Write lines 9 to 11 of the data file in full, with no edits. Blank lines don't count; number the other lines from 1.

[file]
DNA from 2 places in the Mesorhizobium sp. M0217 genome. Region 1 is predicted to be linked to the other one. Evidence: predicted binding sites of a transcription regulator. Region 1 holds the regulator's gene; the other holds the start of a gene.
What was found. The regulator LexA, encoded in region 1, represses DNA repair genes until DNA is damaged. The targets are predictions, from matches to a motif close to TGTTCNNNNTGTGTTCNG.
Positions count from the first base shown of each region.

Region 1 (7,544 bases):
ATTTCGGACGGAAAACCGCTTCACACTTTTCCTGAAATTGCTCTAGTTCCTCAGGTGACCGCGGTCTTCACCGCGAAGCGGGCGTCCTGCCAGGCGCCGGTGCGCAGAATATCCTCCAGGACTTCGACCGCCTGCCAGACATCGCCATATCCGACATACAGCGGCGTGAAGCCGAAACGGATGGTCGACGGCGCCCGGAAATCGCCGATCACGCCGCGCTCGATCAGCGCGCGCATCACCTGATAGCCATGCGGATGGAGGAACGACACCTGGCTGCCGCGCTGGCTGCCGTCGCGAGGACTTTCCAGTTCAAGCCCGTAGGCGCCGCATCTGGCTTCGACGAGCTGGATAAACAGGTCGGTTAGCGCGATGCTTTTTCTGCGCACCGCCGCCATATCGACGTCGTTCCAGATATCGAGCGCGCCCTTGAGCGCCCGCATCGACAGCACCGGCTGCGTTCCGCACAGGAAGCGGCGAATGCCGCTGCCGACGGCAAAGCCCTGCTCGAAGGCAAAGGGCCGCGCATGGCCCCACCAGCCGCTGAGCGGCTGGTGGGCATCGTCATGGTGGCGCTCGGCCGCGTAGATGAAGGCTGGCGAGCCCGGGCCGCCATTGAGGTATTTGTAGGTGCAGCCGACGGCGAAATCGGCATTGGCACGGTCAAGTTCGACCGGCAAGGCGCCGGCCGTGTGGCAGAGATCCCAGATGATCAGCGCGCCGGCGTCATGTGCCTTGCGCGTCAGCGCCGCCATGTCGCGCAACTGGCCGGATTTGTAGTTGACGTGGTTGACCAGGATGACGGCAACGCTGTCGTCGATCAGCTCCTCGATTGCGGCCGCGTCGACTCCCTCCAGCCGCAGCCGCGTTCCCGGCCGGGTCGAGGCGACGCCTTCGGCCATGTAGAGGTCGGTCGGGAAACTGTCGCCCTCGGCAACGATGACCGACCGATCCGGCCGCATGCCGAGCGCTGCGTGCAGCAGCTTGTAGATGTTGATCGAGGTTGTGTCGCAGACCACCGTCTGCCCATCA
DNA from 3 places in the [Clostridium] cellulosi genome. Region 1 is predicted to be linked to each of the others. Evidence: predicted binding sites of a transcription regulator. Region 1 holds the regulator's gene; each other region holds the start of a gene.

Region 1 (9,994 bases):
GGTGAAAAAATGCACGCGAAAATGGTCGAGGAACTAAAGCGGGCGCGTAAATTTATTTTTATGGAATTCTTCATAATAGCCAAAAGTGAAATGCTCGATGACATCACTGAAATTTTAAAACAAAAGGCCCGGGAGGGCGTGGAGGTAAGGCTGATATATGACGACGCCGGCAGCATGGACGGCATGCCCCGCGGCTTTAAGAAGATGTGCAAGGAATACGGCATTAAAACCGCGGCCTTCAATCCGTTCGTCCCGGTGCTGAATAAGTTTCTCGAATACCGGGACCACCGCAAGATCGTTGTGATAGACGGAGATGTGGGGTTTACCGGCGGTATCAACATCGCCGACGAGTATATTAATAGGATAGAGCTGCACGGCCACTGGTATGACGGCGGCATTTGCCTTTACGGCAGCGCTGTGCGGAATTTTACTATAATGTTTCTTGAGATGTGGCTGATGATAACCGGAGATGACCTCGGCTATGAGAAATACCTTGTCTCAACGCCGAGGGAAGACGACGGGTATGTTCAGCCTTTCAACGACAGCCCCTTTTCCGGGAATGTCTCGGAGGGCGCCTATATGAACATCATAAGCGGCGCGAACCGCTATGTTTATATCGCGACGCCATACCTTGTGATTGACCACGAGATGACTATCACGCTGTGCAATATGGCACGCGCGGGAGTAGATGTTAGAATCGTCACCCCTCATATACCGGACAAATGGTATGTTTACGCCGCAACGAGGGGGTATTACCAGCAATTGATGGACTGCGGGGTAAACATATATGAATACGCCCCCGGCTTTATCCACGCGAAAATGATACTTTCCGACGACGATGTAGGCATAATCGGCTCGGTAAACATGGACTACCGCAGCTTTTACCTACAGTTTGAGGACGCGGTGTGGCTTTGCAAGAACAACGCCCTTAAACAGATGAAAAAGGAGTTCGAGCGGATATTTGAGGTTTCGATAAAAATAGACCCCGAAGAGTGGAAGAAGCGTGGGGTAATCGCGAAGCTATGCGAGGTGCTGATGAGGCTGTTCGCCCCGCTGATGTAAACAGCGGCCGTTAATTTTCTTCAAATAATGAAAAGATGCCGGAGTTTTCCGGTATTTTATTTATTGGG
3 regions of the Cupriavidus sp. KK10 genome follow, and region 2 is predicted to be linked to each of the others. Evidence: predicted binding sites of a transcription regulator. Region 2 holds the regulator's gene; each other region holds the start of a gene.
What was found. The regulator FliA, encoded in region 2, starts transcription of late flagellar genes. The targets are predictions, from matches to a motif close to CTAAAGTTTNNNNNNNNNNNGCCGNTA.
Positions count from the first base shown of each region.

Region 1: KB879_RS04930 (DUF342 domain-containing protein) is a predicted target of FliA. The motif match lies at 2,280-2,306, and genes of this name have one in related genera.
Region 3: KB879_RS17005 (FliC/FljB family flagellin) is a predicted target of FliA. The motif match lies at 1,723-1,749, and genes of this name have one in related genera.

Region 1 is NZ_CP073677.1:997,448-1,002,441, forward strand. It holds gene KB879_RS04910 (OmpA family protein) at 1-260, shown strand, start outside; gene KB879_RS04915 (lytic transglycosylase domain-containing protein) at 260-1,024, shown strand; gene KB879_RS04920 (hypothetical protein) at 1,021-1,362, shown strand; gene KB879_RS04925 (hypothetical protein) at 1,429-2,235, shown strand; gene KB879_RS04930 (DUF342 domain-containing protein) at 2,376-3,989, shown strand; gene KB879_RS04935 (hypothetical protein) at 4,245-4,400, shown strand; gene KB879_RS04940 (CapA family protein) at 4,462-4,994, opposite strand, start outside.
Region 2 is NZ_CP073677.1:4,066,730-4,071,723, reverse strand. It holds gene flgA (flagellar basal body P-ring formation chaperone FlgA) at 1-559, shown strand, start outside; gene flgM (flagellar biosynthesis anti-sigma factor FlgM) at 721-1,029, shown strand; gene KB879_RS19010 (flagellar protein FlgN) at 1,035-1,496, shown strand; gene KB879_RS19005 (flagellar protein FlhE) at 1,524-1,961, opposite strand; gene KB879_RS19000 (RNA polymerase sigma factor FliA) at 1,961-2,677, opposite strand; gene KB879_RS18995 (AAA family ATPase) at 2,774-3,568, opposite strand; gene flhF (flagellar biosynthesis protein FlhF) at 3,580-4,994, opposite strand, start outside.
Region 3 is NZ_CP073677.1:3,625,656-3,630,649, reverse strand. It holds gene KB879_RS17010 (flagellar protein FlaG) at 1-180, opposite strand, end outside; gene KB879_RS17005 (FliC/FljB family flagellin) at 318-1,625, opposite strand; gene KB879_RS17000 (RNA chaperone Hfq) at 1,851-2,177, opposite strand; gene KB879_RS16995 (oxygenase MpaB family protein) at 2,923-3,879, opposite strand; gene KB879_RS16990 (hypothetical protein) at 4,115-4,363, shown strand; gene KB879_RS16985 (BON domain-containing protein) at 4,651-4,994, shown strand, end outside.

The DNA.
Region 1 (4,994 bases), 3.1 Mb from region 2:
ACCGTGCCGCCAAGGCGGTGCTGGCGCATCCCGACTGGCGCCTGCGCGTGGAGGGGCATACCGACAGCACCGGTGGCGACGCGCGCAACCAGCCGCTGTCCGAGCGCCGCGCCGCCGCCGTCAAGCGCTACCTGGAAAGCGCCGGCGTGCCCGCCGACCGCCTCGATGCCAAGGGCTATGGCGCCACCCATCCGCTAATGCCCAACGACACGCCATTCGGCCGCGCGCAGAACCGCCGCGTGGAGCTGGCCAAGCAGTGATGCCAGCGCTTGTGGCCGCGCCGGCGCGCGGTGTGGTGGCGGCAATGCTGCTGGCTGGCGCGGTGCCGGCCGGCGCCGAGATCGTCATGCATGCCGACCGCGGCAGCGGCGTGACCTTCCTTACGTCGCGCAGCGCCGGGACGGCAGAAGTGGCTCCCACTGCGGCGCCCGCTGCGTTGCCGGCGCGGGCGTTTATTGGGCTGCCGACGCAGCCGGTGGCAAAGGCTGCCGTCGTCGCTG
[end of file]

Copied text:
3 regions of the Cupriavidus sp. KK10 genome follow, and region 2 is predicted to be linked to each of the others. Evidence: predicted binding sites of a transcription regulator. Region 2 holds the regulator's gene; each other region holds the start of a gene.
What was found. The regulator FliA, encoded in region 2, starts transcription of late flagellar genes. The targets are predictions, from matches to a motif close to CTAAAGTTTNNNNNNNNNNNGCCGNTA.
Positions count from the first base shown of each region.